A guide to help answer questions about Indemnity Insurance.
What is Indemnity Insurance?
Indemnity Insurance is used in conveyancing to offer sellers protection if there is a defect with their property. Sellers take out a policy to cover any costs from the buyer, making a claim against their property. There is usually only a one-off fee payment, and this insurance lasts forever.
Buyers can also purchase Indemnity insurance as another way of rectifying defects in a property. This insurance means that the buyer won’t need to ask the seller to fix defects; this means that the mortgage is likely to go through smoothly.
If there is a loss in the value on the property as a result of the defect, the Indemnity Insurance will cover the buyer and mortgage lender in the future.
An indemnity insurance policy protects you from a specific potential problem with a property that could cost you in the future. For example, if you are buying a property and the seller can’t provide a building regulation certificate, then your conveyancing solicitor might suggest taking out an indemnity policy to cover potential costs. This insurance will then cover any costs in the future if your local authority pursues a claim because you don’t have the certificate.
“It is important to note here that indemnity insurance does not cover the cost to repair or replace something.”
What does this type of policy cover?
Insurance policies cover a whole host of risks, even missing regulation certificates and incomplete installation certificates. Here are a few most common policies.
Planning permission – perhaps planning permission was obtained, but there is no evidence to prove it, or maybe planning wasn’t complied with.
Missing Particulars – If deeds or documents to a single residential property are entered with the land registry but have not been supplied or are missing and that may contain unclassified matters then this policy is the one to take.
Building Regulations – This covers missing regulations paperwork, and this type of policy would cover the cost of rectifying unregulated work.
Restrictive Covenant – If the title of the property contains a restriction or restrictions on a building extension, this policy covers the cost of legal expenses and loss in property value due to this breach.
Absence of easement – This covers access rights, e.g., drains that can only be accessed by your neighbour’s gardens. If the neighbour obstructs access from you, then this policy will cover your legal costs in making claims on this.
Indemnity Insurance for Windows on a Property
When a property is fitted with new windows a FENSA certificate would have been issued, if this is missing an indemnity policy will cover the cost of a local authority taking enforcement action against you because the windows do not comply with building regulations. So, although the policy won’t cover the cost of new windows, it will cover you from any action an authority may take against you.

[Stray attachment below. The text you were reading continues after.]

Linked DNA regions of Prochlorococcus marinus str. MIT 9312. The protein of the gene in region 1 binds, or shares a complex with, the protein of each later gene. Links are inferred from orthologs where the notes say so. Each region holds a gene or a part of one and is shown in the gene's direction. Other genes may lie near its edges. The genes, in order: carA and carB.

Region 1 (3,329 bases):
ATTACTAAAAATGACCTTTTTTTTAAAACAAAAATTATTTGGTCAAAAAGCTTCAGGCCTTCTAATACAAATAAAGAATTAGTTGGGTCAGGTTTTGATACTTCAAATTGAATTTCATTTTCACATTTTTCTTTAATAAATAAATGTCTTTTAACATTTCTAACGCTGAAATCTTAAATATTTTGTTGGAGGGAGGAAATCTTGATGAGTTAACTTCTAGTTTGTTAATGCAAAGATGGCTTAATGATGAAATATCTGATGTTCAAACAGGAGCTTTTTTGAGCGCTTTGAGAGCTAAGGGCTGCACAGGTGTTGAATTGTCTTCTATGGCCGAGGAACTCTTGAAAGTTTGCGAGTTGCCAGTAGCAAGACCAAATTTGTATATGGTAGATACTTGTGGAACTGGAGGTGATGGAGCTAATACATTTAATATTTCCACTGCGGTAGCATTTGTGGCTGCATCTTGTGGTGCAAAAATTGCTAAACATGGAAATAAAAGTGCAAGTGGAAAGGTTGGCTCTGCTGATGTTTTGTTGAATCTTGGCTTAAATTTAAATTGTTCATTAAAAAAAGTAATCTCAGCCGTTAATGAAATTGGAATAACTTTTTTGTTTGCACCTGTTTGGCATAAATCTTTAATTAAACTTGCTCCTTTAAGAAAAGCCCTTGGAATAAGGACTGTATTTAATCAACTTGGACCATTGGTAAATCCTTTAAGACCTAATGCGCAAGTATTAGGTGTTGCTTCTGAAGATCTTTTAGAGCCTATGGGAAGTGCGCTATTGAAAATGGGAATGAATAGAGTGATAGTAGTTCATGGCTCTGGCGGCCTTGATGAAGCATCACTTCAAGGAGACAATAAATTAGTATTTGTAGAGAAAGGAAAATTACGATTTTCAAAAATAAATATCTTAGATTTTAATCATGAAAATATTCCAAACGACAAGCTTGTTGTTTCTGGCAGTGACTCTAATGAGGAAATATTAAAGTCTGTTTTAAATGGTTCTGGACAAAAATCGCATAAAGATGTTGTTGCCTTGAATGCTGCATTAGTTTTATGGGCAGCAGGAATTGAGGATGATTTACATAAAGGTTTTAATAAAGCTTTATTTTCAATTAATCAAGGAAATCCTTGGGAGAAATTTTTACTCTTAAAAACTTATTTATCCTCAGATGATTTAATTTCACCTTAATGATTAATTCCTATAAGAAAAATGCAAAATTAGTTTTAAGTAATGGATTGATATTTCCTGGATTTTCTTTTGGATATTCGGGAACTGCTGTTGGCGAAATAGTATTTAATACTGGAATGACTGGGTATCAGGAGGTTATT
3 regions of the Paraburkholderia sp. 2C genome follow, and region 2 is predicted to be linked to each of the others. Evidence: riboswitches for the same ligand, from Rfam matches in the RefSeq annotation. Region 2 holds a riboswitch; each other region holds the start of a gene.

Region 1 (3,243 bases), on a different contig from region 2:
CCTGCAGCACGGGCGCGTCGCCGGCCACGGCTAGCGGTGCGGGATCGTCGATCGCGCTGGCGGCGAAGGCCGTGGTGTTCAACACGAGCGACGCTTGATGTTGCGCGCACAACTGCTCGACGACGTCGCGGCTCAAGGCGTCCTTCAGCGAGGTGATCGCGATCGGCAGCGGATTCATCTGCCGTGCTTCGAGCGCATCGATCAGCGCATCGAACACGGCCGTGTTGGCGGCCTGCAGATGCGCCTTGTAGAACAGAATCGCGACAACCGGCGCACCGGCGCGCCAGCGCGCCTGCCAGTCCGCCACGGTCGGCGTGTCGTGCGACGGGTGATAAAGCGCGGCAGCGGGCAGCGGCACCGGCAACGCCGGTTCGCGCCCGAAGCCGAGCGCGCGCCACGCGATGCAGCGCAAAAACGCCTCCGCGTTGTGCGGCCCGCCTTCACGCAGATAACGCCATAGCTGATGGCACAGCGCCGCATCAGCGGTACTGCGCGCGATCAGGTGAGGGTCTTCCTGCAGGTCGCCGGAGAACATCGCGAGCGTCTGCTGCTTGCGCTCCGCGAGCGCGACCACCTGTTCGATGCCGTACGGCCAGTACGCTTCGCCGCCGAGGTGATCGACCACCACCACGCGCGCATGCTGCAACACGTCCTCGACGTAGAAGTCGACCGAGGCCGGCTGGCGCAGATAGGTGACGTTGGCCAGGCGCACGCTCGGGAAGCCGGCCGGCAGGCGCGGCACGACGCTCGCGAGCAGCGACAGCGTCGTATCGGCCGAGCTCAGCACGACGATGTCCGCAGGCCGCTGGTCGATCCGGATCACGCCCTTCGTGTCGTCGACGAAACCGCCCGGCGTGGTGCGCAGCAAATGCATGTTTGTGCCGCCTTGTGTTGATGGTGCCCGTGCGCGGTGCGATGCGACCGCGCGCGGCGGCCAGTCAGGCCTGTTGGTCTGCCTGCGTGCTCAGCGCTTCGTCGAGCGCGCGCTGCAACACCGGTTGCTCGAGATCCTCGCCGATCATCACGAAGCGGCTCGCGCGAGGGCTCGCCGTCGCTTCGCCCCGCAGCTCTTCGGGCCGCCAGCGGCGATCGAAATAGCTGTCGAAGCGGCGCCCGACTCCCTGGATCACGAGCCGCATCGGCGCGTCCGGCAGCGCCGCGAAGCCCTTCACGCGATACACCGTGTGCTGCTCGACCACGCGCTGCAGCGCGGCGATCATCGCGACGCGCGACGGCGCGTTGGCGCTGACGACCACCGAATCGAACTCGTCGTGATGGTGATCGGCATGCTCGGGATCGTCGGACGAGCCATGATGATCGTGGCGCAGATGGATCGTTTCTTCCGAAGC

Indemnity insurance for a boiler
If you are selling a house and can’t provide an installation certificate for your boiler, you could get an indemnity policy to cover it. However, you may want to consider getting a gas safety certificate first – this will give more practical reassurance to your buyer about the safety of the boiler and avoids you having to pay out for indemnity insurance. Equally, if you are buying it is important to ensure the boiler is safe. Don’t just accept an indemnity policy instead. Indemnity insurance will not cover the cost of repairing or replacing the boiler.
If the seller of a property has an indemnity policy in place, it can be passed onto the new owner.
What to do next
Our legal team can help guide you as to whether you will need this type of insurance, in most cases, it is easily resolved, especially if the buyer is confident in attuning this type of insurance.
In practice, building regulations indemnity insurance is very rarely claimed on, and some people question how useful it really is (it wouldn’t, for example, cover the cost of putting any work right). Many people agree to buy a policy so that the house sale can progress.
If you’re selling a property, you may find that the buyer’s solicitors and the mortgage lenders insist on an indemnity policy being in place before the sale can go ahead.
These are just some examples of policy under Indemnity Insurance. These policies can range from £20 – 500 depending on the value of the property. Some solicitors charge an additional fee for set up costs.
Buyers will often pay for this type of insurance which means selling to a cash buyer can be an easy way of selling your property. Mark King Properties are well equipped with knowledge about indemnity insurance and therefore despite the potential issues a property may have (some are mentioned above) can easily purchase the property, making your sale faster and smoother.
Here at Mark King Properties, we can help advise steps that you might need to take if you are concerned about anything mentioned above. 9/10 times we can purchase your property despite any concerns on the background of the property that you are trying to sell.